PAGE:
Former Republican Gov. Charlie Crist presented himself to Florida voters on Monday as a Democrat.
And while Republicans launched an immediate ad campaign portraying him as an opportunistic shape-shifter, Crist made clear he intends to try to use his very willingness to adopt a new identity as a political advantage in itself – setting him apart from government dysfunction and polarization that polls show Americans detest.
“The far right wing seems to want to make much of my party affiliation,” Crist told cheering supporters and family, including his Republican parents, gathered for the Tuesday announcement in his hometown of St. Petersburg. “That is precisely what’s wrong with politics today.”
“No matter what they say, it’s not a sin to reach across the aisle,” Crist said. “It’s your obligation to work together. So yes, yeah, I’m running as a Democrat. And I am proud to do it. But to every independent and every Republican, like Mom and Dad, who feels we are losing our way, please join us.”
The scene was as much a statement of the Democrats’ eagerness to mount a serious challenge to Republican Gov. Rick Scott in November 2014 election as it was a culmination of Crist’s three-year-long evolution away from the GOP.
Florida’s Democratic establishment has welcomed Crist not just as a new friend but as a presumptive standard-bearer.
His new campaign is being advised by President Obama’s 2008 Florida director. On Monday, Crist was joined on stage and enthusiastically endorsed by some of the state’s most prominent Democrats, including former state Attorney General Bob Butterworth, U.S. Rep. Kathy Castor of Tampa and former state House Democratic leader Dan Gelber.
Florida Democrats are desperate for a winner because they have lost their previous four attempts at the governor’s mansion – including in 2006 to Crist. They have essentially no power in Tallahassee. With Crist, a relatively popular figure, the Democrats begin their race with tens of millions of dollars’ worth of image-making already in the bag.
“It’s very expensive to run in Florida,” said Gelber. “Very few people in Florida have any identity other than major sports figures and a precious few elected officials. He is one of the handful that does. And it’s a very positive one.”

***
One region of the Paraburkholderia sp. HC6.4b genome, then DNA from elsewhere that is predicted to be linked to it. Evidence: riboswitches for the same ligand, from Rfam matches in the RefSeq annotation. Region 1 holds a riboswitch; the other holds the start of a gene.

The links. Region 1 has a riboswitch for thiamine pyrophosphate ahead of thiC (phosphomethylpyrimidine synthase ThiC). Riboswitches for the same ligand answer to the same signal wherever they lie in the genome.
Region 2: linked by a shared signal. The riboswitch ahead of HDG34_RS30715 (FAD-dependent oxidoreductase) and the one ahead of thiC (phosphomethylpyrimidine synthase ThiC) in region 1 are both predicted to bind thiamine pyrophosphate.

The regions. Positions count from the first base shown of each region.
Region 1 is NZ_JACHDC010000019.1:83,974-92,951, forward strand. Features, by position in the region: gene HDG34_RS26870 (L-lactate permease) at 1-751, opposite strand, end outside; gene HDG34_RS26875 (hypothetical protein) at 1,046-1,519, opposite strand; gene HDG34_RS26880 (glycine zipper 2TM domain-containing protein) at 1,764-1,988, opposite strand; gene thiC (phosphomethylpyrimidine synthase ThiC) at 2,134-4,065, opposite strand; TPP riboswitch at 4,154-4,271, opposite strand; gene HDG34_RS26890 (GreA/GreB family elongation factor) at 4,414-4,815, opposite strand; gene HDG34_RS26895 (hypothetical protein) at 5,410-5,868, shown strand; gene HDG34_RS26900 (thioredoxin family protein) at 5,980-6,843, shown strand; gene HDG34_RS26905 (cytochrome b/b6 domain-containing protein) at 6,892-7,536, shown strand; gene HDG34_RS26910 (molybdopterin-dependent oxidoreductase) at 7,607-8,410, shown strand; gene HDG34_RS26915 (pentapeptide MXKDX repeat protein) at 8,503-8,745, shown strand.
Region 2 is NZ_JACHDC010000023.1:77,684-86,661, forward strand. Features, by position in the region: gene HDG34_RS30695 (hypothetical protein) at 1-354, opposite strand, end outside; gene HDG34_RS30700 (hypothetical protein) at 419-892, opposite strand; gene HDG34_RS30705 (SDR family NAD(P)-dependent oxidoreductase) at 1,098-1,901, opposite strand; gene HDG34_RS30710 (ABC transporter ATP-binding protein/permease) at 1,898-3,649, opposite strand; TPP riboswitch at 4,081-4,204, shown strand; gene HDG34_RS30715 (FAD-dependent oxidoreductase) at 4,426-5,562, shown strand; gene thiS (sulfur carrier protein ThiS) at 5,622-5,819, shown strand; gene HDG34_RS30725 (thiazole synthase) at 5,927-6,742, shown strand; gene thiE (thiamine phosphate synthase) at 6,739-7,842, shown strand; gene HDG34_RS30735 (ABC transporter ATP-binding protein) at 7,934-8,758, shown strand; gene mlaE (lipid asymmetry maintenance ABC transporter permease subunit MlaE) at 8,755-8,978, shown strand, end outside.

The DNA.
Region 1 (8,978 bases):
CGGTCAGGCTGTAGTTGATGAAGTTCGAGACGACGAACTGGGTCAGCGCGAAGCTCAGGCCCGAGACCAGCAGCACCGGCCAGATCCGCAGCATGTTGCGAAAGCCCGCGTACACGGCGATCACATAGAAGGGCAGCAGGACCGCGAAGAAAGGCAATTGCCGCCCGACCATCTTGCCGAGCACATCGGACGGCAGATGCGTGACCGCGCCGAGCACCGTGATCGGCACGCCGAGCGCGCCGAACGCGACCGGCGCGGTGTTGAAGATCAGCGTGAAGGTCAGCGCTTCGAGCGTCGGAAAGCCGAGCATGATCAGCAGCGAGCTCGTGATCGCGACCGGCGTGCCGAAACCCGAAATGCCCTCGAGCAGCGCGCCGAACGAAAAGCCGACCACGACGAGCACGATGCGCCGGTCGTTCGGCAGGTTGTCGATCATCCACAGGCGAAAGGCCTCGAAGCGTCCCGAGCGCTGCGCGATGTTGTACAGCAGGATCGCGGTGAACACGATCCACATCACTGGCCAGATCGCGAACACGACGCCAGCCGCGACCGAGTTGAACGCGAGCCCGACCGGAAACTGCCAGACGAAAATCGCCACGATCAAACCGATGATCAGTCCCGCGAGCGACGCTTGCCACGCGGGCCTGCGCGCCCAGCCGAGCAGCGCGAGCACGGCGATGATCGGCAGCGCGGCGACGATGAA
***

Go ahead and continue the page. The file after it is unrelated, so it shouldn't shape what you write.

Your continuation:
Crist and his supporters point to a number of key moments that help him stake his claim as a legitimate Democrat. Among them: His move in 2008 to keep crowded voting locations, many of them heavily African-American with large turnout in favor of Obama, open late to permit everyone to cast their ballots; his support for restoration of felons’ voting rights; his support for Obama’s stimulus, which Crist referenced indirectly Monday as his support for helping thousands of teachers avoid layoffs; and his veto of a GOP-backed teacher tenure bill.
“He was a very nonpartisan guy,” Gelber said. “He governed as a non-partisan and as a social moderate. And a lot of us Democrats who served with him really liked him.”
Crist first abandoned the Republican Party under duress in 2010 when it was clear he would soundly lose the GOP nomination for U.S. Senate to Marco Rubio. He switched to run as an independent, but lost anyway. Rubio and his tea-party supporters blasted Crist for welcoming Obama’s stimulus dollars and, at one point, hugging the Democratic president.
Crist became a Democrat in 2012 – and over the past year he has meticulously courted top Democratic donors and activists in anticipation of a second political act. Obama gave him a speaking slot at the party’s national convention in Charlotte, and Crist devoted much time that week to socializing with top Obama bundlers and supporters.
Crist faces a challenge for the Democratic nomination from a former state senator, Nan Rich, who has watched with dismay as her longtime allies have tried to ease her out of the race to make way for Crist.
“It’s because of the relationship that he developed with Obama,” Rich said in an interview Tuesday. “There’s kind of a circle there that has been supportive of him or supportive of this idea, because they inaccurately and mistakenly believe that Charlie is the only one who can beat Rick Scott.”
Scott’s political organization, called Let’s Get to Work, launched an ad campaign Monday citing past quotes from Democrats attacking Crist as a flip-flopper. Strategists believe Scott’s campaign could cost as much as $100 million – and it appears that much will be spent attacking Crist from the get-go.
State GOP Chairman Lenny Curry said Monday Republicans will criticize Crist for deciding, after one term, to run for Senate instead of reelection at a time that the state was experiencing an economic meltdown.
“He’s just not a serious person,” Curry said.